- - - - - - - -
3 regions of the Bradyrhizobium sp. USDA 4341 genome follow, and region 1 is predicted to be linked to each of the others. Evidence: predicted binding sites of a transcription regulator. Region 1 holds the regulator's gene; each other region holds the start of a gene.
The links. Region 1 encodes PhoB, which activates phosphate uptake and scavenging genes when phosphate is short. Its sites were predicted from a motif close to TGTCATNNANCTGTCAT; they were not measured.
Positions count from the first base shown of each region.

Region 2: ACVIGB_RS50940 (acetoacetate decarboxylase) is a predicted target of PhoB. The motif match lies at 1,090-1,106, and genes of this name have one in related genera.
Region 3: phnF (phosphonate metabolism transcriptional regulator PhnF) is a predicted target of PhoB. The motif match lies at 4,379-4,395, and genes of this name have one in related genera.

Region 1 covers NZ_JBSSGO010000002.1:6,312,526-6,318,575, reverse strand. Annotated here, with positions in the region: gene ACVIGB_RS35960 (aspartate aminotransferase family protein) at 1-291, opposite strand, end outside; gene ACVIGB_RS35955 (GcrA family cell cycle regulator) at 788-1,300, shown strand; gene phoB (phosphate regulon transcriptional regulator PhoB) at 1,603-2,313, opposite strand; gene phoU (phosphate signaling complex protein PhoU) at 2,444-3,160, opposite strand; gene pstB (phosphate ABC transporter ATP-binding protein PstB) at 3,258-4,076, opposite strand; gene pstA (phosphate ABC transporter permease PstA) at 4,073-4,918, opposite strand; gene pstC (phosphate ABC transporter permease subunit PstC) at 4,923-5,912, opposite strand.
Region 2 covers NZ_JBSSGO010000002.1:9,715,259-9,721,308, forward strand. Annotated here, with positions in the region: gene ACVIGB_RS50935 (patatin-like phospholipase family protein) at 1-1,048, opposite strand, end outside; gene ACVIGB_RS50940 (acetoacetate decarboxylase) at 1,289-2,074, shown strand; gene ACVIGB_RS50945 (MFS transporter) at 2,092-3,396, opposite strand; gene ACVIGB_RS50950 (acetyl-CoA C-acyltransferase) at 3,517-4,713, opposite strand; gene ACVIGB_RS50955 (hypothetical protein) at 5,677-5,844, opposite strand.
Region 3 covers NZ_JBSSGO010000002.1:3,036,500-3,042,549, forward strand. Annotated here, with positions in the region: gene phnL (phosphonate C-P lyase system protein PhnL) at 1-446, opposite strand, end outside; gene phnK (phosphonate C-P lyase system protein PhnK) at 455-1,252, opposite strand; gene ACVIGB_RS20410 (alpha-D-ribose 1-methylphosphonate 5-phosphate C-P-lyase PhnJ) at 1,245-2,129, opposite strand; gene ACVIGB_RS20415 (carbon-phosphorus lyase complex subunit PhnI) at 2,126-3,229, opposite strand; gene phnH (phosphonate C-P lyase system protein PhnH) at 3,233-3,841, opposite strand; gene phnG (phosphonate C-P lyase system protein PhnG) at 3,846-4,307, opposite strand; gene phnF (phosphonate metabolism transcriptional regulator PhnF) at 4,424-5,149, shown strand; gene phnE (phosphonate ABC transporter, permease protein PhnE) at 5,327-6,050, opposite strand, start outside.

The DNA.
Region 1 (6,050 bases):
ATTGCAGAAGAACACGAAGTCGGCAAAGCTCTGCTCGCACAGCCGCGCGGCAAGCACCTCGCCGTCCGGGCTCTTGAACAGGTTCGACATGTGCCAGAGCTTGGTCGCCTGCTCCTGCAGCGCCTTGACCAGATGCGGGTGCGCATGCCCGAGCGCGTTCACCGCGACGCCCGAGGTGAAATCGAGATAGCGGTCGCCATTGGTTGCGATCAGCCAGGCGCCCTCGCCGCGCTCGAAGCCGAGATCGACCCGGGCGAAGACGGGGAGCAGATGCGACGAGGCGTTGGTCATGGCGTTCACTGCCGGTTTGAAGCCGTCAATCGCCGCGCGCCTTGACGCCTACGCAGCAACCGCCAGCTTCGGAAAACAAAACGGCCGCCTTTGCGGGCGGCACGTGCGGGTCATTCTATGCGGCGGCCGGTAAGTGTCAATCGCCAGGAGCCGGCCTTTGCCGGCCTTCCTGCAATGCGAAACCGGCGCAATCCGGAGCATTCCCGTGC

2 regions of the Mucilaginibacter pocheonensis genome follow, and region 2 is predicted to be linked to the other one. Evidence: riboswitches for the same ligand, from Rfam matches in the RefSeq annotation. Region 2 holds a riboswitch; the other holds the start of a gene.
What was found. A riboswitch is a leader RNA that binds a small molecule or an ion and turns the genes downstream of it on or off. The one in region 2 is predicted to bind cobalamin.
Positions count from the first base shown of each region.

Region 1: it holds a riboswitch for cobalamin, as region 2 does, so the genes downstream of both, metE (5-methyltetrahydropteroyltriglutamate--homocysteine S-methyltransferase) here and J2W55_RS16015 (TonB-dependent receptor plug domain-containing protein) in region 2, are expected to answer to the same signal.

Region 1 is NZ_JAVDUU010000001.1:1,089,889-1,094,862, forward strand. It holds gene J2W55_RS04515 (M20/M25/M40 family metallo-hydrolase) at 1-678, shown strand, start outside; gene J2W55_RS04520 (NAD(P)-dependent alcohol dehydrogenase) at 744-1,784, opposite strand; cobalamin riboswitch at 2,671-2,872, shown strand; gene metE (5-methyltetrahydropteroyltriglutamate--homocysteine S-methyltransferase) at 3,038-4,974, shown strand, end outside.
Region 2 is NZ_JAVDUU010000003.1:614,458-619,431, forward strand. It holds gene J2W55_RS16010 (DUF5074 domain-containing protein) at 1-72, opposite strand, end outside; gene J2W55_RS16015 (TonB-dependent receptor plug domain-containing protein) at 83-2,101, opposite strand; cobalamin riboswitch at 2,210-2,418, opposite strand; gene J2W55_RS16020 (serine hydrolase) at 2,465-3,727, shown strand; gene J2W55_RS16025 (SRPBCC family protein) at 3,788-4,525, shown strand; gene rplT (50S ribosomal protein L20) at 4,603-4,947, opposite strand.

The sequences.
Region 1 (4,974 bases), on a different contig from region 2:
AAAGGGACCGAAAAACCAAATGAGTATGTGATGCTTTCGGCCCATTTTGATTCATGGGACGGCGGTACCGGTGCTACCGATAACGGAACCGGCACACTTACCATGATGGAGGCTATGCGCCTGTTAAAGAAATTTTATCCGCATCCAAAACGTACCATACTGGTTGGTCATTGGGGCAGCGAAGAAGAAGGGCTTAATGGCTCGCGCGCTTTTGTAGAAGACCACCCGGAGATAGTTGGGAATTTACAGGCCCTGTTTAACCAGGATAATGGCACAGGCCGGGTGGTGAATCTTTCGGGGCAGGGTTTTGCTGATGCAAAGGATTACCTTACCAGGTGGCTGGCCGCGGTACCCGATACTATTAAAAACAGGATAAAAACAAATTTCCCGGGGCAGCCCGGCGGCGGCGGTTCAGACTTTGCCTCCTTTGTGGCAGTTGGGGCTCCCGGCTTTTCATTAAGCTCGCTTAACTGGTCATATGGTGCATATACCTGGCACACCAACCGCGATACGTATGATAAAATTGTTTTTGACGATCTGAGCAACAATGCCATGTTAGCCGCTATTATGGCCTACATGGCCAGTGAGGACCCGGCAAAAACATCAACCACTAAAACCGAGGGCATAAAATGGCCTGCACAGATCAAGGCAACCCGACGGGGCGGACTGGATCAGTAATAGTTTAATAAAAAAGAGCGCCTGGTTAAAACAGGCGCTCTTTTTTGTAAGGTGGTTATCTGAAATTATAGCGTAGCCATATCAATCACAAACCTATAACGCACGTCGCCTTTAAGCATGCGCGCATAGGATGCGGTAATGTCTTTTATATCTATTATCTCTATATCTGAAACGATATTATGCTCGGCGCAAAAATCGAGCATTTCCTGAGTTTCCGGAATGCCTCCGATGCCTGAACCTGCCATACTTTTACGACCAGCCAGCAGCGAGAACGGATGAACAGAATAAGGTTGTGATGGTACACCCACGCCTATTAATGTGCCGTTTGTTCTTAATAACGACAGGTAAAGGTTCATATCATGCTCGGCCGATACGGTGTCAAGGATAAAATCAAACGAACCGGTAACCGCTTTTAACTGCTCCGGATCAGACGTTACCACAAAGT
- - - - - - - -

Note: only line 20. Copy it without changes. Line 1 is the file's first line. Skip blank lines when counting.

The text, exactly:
AAAGGGACCGAAAAACCAAATGAGTATGTGATGCTTTCGGCCCATTTTGATTCATGGGACGGCGGTACCGGTGCTACCGATAACGGAACCGGCACACTTACCATGATGGAGGCTATGCGCCTGTTAAAGAAATTTTATCCGCATCCAAAACGTACCATACTGGTTGGTCATTGGGGCAGCGAAGAAGAAGGGCTTAATGGCTCGCGCGCTTTTGTAGAAGACCACCCGGAGATAGTTGGGAATTTACAGGCCCTGTTTAACCAGGATAATGGCACAGGCCGGGTGGTGAATCTTTCGGGGCAGGGTTTTGCTGATGCAAAGGATTACCTTACCAGGTGGCTGGCCGCGGTACCCGATACTATTAAAAACAGGATAAAAACAAATTTCCCGGGGCAGCCCGGCGGCGGCGGTTCAGACTTTGCCTCCTTTGTGGCAGTTGGGGCTCCCGGCTTTTCATTAAGCTCGCTTAACTGGTCATATGGTGCATATACCTGGCACACCAACCGCGATACGTATGATAAAATTGTTTTTGACGATCTGAGCAACAATGCCATGTTAGCCGCTATTATGGCCTACATGGCCAGTGAGGACCCGGCAAAAACATCAACCACTAAAACCGAGGGCATAAAATGGCCTGCACAGATCAAGGCAACCCGACGGGGCGGACTGGATCAGTAATAGTTTAATAAAAAAGAGCGCCTGGTTAAAACAGGCGCTCTTTTTTGTAAGGTGGTTATCTGAAATTATAGCGTAGCCATATCAATCACAAACCTATAACGCACGTCGCCTTTAAGCATGCGCGCATAGGATGCGGTAATGTCTTTTATATCTATTATCTCTATATCTGAAACGATATTATGCTCGGCGCAAAAATCGAGCATTTCCTGAGTTTCCGGAATGCCTCCGATGCCTGAACCTGCCATACTTTTACGACCAGCCAGCAGCGAGAACGGATGAACAGAATAAGGTTGTGATGGTACACCCACGCCTATTAATGTGCCGTTTGTTCTTAATAACGACAGGTAAAGGTTCATATCATGCTCGGCCGATACGGTGTCAAGGATAAAATCAAACGAACCGGTAACCGCTTTTAACTGCTCCGGATCAGACGTTACCACAAAGT